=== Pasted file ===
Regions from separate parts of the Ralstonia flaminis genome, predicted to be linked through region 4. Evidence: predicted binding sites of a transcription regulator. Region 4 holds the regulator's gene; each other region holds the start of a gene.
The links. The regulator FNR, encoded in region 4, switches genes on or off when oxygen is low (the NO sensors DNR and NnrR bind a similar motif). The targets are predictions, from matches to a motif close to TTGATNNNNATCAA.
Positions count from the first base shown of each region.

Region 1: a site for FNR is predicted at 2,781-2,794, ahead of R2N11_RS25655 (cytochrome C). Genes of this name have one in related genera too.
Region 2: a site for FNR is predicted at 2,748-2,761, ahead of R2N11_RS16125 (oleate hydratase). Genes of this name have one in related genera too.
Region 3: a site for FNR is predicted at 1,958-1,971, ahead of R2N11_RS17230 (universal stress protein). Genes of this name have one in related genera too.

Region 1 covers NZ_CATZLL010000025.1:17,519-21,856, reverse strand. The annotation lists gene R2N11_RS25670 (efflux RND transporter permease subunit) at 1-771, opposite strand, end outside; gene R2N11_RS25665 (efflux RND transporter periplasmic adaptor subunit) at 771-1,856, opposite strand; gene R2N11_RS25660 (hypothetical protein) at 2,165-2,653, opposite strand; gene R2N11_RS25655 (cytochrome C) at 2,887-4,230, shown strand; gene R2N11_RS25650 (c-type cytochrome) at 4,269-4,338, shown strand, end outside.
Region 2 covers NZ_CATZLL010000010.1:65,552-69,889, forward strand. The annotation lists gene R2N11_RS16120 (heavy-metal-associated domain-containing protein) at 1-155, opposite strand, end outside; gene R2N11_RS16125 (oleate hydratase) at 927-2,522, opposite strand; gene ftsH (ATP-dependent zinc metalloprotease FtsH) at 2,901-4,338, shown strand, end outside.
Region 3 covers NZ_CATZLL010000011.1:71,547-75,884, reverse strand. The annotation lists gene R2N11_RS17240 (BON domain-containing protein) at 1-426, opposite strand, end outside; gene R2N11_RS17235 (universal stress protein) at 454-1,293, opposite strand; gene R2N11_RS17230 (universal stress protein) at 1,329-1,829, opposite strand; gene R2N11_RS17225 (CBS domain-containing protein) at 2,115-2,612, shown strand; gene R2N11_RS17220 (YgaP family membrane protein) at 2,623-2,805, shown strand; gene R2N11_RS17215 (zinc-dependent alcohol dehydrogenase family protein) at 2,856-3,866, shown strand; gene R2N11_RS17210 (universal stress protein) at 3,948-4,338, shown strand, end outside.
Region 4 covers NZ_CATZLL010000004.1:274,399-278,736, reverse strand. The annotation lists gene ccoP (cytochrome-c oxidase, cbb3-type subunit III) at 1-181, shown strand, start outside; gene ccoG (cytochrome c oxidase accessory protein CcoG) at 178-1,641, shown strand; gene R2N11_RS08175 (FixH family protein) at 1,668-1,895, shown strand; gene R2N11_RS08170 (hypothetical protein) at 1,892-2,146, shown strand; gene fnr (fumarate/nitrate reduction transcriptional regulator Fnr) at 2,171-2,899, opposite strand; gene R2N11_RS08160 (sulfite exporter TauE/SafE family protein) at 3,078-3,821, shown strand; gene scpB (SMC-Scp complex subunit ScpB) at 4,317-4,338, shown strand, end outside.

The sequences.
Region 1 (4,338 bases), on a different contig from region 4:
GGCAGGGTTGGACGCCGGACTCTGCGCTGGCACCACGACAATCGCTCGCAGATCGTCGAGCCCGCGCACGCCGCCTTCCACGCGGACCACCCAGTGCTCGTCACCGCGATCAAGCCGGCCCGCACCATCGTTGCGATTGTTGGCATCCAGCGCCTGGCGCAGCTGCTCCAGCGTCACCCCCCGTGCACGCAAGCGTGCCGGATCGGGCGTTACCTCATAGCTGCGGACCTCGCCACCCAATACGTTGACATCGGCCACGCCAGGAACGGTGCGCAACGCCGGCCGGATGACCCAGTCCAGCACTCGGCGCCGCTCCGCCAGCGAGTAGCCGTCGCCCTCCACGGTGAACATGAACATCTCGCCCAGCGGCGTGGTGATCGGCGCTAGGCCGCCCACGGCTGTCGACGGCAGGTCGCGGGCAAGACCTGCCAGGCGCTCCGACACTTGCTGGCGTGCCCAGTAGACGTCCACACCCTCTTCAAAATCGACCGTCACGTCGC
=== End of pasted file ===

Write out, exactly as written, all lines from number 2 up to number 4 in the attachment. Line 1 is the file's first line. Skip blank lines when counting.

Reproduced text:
The links. The regulator FNR, encoded in region 4, switches genes on or off when oxygen is low (the NO sensors DNR and NnrR bind a similar motif). The targets are predictions, from matches to a motif close to TTGATNNNNATCAA.
Positions count from the first base shown of each region.

Region 1: a site for FNR is predicted at 2,781-2,794, ahead of R2N11_RS25655 (cytochrome C). Genes of this name have one in related genera too.